Author profile picture

Eindhoven wants to become a smart society. But how does that work? What’s going on in a society like that? Are there any good examples to learn from? DataStudio Eindhoven explores the transition a city has to go through to actually become such a smart society. Each week, we present a new contribution on E52. This week: Richard Ponjee about Citybeacons. Read all the articles here.

Data, data, and still more additional data. The foundation of the Smart Society consists of ones, zeros and other info. But who collects data? And where can people find it then? And even more important: what is really the point? If it is up to Gaby Rasters, there will be one data counter: the Eindhoven Data Center.

That Eindhoven data center does not yet exist. It does already have a precursor. And Gaby Rasters is the project manager. This so-called Urban Data Center (UDC) is a collaboration between Eindhoven and the Central Bureau of Statistics (CBS). “Together with CBS, we look at how we can enrich each other’s data”, says Rasters. “In this way we try to make social issues more comprehensible.”

How that works? Well, the CBS has a lot of data and so does the municipality of Eindhoven. But until a year ago, these were two separate worlds. The UDC changed this situation. The combination of data should provide new insights and solutions. “For example, we have data on inflow and outflow in the labour market”, says Rasters. CBS has data on important life events. For example, are people married or perhaps just separated? Or do they have a debt burden? By combining such data, we can create risk profiles for certain groups. For example, for people who have an increased risk of unemployment.”

Another example. “Together with health care institutions, we are looking at whether we can use data to detect social exclusion in a targeted way”, says Rasters. “We want to be able to quickly find out if someone feels bad.”

And no, of course the municipality is not going to monitor depressed people. Or will they drag them away personally in front of the train. “But we may be able to identify specific groups in the neighbourhoods that are at risk of a life in loneliness”, continues Rasters. “And then it becomes interesting. If we know that, we canorganizee activities there and alert schools or health care institutions.”

Ultimately, the UDC must become the place where all these data come together. Data from, for example, universities and colleges, healthcare institutions and CBS, but also from commercial cooperation partners. These data, however, are only offered on an anonymised and aggregated level. “Dirty news about your neighbour can’t be found with us.”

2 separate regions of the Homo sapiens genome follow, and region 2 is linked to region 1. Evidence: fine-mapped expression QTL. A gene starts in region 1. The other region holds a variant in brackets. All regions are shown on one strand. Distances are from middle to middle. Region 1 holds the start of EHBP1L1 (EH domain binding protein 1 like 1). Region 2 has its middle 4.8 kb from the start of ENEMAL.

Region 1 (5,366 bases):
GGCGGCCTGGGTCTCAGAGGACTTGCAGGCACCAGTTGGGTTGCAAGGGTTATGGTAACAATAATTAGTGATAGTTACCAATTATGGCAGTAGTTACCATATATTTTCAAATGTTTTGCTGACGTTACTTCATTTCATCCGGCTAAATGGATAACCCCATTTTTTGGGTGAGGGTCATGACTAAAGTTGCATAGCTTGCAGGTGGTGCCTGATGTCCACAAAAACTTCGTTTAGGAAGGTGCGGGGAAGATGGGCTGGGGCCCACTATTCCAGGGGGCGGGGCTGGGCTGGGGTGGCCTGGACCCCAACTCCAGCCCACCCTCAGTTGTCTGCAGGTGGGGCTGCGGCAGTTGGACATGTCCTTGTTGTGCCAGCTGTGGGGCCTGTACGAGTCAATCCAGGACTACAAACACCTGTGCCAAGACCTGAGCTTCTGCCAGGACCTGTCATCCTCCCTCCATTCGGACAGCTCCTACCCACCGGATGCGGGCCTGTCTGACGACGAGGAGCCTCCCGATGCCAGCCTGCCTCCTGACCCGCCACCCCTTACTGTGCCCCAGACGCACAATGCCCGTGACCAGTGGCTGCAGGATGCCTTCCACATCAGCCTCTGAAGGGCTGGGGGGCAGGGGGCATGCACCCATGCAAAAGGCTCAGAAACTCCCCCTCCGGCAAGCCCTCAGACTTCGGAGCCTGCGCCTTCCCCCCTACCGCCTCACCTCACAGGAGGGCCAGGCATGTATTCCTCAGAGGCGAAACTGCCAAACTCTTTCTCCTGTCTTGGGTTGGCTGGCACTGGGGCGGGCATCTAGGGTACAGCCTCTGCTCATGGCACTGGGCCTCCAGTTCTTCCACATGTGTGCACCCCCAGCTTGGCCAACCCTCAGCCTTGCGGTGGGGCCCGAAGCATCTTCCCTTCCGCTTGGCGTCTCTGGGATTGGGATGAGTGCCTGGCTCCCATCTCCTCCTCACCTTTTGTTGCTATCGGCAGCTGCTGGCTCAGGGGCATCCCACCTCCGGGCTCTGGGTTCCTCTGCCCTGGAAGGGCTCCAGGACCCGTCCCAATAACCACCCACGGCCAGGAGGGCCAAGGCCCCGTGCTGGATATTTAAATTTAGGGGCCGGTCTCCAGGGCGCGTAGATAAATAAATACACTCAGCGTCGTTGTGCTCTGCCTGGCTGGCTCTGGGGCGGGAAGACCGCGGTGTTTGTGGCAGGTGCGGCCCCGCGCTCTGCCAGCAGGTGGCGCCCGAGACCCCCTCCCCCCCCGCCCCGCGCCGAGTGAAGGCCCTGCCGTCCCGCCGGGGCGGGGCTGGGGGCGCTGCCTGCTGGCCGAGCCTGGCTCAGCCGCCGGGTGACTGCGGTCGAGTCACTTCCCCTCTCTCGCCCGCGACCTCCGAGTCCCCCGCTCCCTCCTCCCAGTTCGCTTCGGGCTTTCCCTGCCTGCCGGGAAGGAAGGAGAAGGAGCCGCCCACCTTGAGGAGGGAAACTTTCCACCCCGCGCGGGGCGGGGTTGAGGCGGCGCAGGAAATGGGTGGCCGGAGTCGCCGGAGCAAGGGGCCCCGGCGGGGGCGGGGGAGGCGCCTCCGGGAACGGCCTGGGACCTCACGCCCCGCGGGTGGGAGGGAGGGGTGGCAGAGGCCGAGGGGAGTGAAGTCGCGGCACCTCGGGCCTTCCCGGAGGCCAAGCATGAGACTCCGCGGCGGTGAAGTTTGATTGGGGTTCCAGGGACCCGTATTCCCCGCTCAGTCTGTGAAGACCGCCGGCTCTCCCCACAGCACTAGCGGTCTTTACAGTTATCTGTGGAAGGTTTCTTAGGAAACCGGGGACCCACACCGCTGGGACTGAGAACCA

Rasters warns: “It should certainly not just become a platform for government and companies. It is precisely the ordinary Eindhovenaar who should make use of the UDC. They must be able to come to us with their questions, irritations or dreams. This makes the center a real hub in the Smart Society.”

Ultimately, it’s all about the Eindhovenaar. They must be helped with all these data”, says Rasters. She compares it to other apps: “With the same ease with which people now look at weather radar, they will have to surf the Urban Data Center in the future.”

But this is far from being the case as of now, Rasters recognizes. Eindhoven does a lot of great things in the field of big data. But these initiatives are fragmented”, she notes. According to her, this is the big pitfall: “There are many initiatives, a thousand flowers blossoming.” According to the project leader, it would be nice if all these projects were covered by an umbrella: the UDC.

Once the UDC has become a real Eindhoven Data Centre, the work only really starts, according to Rasters. Then she wants to get started to make the Smart Society a real success. “We need to be more explicit about what is happening. We need to be more visible. We need to make people think. Because without the input of people, the Smart Society remains a utopia.”